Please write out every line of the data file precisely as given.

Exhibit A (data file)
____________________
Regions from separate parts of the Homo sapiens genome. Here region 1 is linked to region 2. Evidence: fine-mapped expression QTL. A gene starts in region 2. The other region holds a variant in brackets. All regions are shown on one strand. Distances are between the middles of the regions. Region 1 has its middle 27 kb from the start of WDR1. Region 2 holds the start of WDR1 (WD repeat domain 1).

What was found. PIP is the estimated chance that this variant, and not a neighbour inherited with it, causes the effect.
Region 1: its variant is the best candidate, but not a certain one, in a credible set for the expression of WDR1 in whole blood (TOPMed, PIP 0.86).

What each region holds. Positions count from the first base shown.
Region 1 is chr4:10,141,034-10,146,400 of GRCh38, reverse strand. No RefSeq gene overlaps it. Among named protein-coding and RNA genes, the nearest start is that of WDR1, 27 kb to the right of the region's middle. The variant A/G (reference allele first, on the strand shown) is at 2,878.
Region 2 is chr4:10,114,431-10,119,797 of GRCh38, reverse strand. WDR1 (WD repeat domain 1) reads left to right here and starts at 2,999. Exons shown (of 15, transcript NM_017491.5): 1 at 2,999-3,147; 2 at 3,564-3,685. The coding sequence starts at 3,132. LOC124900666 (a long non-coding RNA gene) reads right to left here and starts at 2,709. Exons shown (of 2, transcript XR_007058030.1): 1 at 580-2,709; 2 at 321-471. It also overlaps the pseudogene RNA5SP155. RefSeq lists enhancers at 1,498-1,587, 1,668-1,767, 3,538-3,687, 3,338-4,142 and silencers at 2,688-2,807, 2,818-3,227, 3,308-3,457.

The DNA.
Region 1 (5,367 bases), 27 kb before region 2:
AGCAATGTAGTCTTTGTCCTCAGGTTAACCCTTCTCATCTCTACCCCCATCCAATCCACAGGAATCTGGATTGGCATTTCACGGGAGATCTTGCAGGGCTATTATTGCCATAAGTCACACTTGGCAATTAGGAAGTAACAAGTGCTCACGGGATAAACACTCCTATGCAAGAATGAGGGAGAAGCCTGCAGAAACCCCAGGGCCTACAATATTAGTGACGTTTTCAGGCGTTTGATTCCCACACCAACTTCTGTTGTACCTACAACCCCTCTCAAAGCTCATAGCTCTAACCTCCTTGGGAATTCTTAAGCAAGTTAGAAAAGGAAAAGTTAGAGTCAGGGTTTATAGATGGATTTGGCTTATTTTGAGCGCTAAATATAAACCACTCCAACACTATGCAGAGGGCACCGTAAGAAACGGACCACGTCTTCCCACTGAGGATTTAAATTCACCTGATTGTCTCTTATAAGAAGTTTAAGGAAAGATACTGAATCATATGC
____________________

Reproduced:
Regions from separate parts of the Homo sapiens genome. Here region 1 is linked to region 2. Evidence: fine-mapped expression QTL. A gene starts in region 2. The other region holds a variant in brackets. All regions are shown on one strand. Distances are between the middles of the regions. Region 1 has its middle 27 kb from the start of WDR1. Region 2 holds the start of WDR1 (WD repeat domain 1).

What was found. PIP is the estimated chance that this variant, and not a neighbour inherited with it, causes the effect.
Region 1: its variant is the best candidate, but not a certain one, in a credible set for the expression of WDR1 in whole blood (TOPMed, PIP 0.86).

What each region holds. Positions count from the first base shown.
Region 1 is chr4:10,141,034-10,146,400 of GRCh38, reverse strand. No RefSeq gene overlaps it. Among named protein-coding and RNA genes, the nearest start is that of WDR1, 27 kb to the right of the region's middle. The variant A/G (reference allele first, on the strand shown) is at 2,878.
Region 2 is chr4:10,114,431-10,119,797 of GRCh38, reverse strand. WDR1 (WD repeat domain 1) reads left to right here and starts at 2,999. Exons shown (of 15, transcript NM_017491.5): 1 at 2,999-3,147; 2 at 3,564-3,685. The coding sequence starts at 3,132. LOC124900666 (a long non-coding RNA gene) reads right to left here and starts at 2,709. Exons shown (of 2, transcript XR_007058030.1): 1 at 580-2,709; 2 at 321-471. It also overlaps the pseudogene RNA5SP155. RefSeq lists enhancers at 1,498-1,587, 1,668-1,767, 3,538-3,687, 3,338-4,142 and silencers at 2,688-2,807, 2,818-3,227, 3,308-3,457.

The DNA.
Region 1 (5,367 bases), 27 kb before region 2:
AGCAATGTAGTCTTTGTCCTCAGGTTAACCCTTCTCATCTCTACCCCCATCCAATCCACAGGAATCTGGATTGGCATTTCACGGGAGATCTTGCAGGGCTATTATTGCCATAAGTCACACTTGGCAATTAGGAAGTAACAAGTGCTCACGGGATAAACACTCCTATGCAAGAATGAGGGAGAAGCCTGCAGAAACCCCAGGGCCTACAATATTAGTGACGTTTTCAGGCGTTTGATTCCCACACCAACTTCTGTTGTACCTACAACCCCTCTCAAAGCTCATAGCTCTAACCTCCTTGGGAATTCTTAAGCAAGTTAGAAAAGGAAAAGTTAGAGTCAGGGTTTATAGATGGATTTGGCTTATTTTGAGCGCTAAATATAAACCACTCCAACACTATGCAGAGGGCACCGTAAGAAACGGACCACGTCTTCCCACTGAGGATTTAAATTCACCTGATTGTCTCTTATAAGAAGTTTAAGGAAAGATACTGAATCATATGC